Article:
College World Series field preview: First-time winner seems likely in ACC-SEC invitational

There are a couple of ways to look at this year’s College World Series field. On one hand, it isn’t exactly a national event with only two conferences represented.

But despite the SEC and ACC monopolizing all the reservations to Nebraska, it’s likely that a first-time champion will be crowned. The Omaha octet can claim a total of just two past championships, one each for Florida (2017) and Virginia (2015). The other six are trying to hoist the trophy for the first time. That includes perennial bridesmaid Florida State, yet to win the whole thing despite making its 24th CWS appearance, second only to Texas.

There’s no disputing that the SEC comes in with recent history on its side, having claimed each of the last four CWS titles. But none of the four programs responsible for those are in this field. Schools representing the ACC, on the other hand, have left Omaha as champions just twice, with UVa adding to Wake Forest’s lone title way back in 1955 – just the third year of the league’s existence.*

*Miami (Fla.) won four CWS titles, but all occurred before the Hurricanes joined the ACC.

So can one of the ACC squads break through, or will the SEC’s dominance continue? Let’s take a look at the matchups.

First, here’s a quick reminder of the College World Series format. And here’s what to know about the participants:

No. 4 North Carolina (47-14) vs. No. 12 Virginia (46-15)

TIME/TV: Friday, 2 p.m. ET, ESPN

The festivities begin with this renewal of ACC acquaintances. The Cavaliers took two out of three from the Tar Heels in Charlottesville back in April, a series that featured a total of 53 runs scored. This one might also be a high-scoring affair given the potency of both lineups, though the confines here at Charles Schwab Field tend to be more friendly to pitchers. Experience might also be on the side of the Cavaliers, who still have a number of key contributors from last year’s squad that reached Omaha. The Tar Heels, however, have demonstrated the clutch gene during the postseason, winning three games in their final at-bats. Overall pitching depth as well as outfielder Vance Honeycutt, arguably the best all-around player in the tournament, could also work to UNC’s advantage.

No. 1 Tennessee (55-12) vs. No. 8 Florida State (47-15)

TIME/TV: Friday, 7 p.m. ET, ESPN

The Seminoles’ years of Omaha heartbreak are well-documented. But the Volunteers are up against a different sort of history as they look to become the first overall top seed to win the championship since Miami in 1999. Tennessee is one of only two teams that needed a third game to prevail in its super regional, although the seven homers the Vols pounded out in their decisive contest against Evansville removed any suspense. As mentioned, the ball doesn’t generally fly out of this stadium as readily, and likely Florida State starter Jamie Arnold (11-3, 2.77 ERA) is quite capable of silencing Tennessee’s bats. The Vols have enough arms to win in this setting but might not have a true staff ace, so they’ll have to be opportunistic to avoid having to come through the losers’ bracket.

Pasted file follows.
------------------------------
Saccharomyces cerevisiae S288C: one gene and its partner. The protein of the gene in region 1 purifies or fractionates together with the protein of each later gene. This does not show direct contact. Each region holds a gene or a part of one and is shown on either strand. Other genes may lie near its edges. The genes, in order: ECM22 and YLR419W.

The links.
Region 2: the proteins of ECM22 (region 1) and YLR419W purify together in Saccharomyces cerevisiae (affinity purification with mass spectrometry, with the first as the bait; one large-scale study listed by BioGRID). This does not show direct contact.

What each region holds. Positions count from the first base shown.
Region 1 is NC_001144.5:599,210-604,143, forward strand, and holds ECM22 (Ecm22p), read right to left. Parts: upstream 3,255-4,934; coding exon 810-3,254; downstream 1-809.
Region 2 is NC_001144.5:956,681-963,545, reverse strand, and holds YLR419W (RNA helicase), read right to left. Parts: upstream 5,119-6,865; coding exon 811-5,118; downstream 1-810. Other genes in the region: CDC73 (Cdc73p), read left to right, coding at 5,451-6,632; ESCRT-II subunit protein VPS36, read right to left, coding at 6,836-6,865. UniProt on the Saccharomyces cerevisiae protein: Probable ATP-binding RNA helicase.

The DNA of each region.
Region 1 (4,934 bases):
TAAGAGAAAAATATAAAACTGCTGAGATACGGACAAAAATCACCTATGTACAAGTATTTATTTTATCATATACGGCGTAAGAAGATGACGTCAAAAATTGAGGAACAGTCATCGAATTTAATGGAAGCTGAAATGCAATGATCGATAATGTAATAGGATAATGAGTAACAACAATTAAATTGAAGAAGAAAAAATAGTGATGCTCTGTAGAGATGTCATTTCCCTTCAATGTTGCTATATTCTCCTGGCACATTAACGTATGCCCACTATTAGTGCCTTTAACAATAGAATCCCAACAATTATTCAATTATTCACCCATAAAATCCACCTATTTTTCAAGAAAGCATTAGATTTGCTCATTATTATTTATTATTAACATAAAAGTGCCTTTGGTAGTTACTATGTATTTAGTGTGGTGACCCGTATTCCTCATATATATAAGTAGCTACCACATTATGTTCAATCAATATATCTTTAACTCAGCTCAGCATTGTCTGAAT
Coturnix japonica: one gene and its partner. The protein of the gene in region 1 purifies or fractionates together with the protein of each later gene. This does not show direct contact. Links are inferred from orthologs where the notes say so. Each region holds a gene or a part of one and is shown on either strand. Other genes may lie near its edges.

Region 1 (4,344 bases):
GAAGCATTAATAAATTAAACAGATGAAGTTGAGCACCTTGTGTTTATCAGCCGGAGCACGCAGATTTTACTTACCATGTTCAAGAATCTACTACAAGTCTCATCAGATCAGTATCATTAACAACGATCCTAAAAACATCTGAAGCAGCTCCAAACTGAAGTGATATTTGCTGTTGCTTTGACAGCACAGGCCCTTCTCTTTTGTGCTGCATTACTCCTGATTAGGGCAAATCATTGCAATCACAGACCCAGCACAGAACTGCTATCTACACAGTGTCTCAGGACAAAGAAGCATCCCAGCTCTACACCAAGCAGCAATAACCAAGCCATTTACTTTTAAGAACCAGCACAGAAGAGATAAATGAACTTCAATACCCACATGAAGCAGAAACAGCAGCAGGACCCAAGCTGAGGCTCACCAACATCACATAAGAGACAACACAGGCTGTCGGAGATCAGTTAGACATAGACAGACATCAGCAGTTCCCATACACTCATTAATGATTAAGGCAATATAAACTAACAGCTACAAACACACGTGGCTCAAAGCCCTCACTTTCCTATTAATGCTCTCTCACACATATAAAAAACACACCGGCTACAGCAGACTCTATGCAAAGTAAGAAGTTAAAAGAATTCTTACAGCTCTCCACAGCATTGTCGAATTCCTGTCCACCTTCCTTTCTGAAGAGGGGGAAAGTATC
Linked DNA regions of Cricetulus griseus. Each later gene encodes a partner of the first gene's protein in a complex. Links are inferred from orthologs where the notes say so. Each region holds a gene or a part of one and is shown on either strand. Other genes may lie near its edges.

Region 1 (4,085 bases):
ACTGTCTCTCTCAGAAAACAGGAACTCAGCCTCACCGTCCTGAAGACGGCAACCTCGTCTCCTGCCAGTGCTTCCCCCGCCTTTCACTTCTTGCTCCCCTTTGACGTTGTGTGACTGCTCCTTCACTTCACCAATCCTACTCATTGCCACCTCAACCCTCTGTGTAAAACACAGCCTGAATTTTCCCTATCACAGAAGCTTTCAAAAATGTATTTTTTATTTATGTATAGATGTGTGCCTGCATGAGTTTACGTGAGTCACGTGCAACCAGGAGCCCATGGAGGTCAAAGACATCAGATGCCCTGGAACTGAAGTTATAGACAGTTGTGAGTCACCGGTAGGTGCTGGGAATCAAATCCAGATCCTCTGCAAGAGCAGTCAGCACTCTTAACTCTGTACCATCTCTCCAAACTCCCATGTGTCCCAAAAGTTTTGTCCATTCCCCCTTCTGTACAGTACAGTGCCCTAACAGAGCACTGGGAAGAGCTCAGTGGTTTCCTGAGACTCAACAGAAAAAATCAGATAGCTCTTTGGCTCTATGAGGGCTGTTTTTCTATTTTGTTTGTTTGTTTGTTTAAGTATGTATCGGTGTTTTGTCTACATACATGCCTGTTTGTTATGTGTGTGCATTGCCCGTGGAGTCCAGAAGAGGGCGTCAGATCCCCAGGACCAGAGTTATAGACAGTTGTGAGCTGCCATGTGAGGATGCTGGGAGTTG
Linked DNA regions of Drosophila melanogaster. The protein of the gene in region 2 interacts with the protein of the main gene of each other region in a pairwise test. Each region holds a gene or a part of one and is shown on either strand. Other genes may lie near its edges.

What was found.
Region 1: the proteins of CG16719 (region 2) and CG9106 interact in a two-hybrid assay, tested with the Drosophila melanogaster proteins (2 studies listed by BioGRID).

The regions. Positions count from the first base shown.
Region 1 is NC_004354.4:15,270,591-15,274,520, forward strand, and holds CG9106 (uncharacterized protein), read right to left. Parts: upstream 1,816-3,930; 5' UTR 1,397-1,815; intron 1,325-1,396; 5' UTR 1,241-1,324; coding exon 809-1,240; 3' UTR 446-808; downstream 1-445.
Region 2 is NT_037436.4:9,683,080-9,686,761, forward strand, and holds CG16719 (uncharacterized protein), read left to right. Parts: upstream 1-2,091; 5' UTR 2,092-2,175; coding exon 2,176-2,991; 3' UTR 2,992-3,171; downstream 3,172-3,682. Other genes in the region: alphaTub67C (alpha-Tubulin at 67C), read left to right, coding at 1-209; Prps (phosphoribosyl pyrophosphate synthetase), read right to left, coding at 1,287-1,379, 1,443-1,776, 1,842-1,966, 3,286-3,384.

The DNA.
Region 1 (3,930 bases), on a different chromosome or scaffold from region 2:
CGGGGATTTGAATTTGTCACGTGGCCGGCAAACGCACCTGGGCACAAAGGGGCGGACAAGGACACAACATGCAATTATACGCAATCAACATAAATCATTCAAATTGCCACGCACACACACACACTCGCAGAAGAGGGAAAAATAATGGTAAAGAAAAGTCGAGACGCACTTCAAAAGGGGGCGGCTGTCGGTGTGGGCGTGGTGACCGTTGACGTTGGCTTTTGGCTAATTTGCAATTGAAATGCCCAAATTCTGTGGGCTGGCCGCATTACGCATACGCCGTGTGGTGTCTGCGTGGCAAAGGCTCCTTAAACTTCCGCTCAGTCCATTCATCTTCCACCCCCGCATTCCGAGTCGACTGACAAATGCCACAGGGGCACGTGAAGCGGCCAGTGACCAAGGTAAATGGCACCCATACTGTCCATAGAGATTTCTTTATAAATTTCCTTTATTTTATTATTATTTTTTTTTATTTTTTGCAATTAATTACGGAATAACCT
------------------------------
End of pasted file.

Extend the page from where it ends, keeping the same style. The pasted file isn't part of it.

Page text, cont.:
No. 2 Kentucky (45-14) vs. No. 10 North Carolina State (38-21)

TIME/TV: Saturday, 2 p.m. ET, ESPN

Somewhat surprisingly, the Wildcats have never been here. The Wolfpack have, and they’ll be eager to erase the memory of how their last trip to Omaha ended when COVID-19 positives sent them home one win from the championship series. N.C. State fans are enjoying quite a ride this spring after both the men’s and women’s basketball teams reached the Final Four. The top end of the Wolfpack batting order, featuring Alec Makarewicz and Garrett Pennington, is as formidable as any. But Kentucky does a lot of things well, and its winning formula relying on speed and defense could serve well at this venue. The Wildcats lead the CWS field with 118 stolen bases, led by Emilien Pitre (25) and Ryan Waldschmidt (24).

No. 3 Texas A&M (49-13) vs. Florida (34-28)

TIME/TV: Saturday, 7 p.m. ET, ESPN

The Gators, the lone unseeded squad to make it this far, exemplify that old adage about getting hot at the right time. Florida did take two of three from the Aggies in SEC play, but that series was in Gainesville and was played in early March before the Gators’ mid-season swoon that nearly kept them out of the NCAA tournament altogether. Florida has undeniable talent, and it goes way deeper than two-way standout Jac Caglione, but their lack of pitching consistency will make them underdogs in Omaha. A&M, however, arrives in town shorthanded from its super regional sweep of Oregon. Slugging outfielder Braden Montgomery sustained a season-ending ankle fracture in a home-plate collision, and game two starting pitcher Shane Sdao will also not be available. The Aggies are still capable of scoring a lot of runs and might have to this week to get through its loaded half of the bracket.

This article originally appeared on USA TODAY: College World Series preview, schedule: ACC, SEC face off in Omaha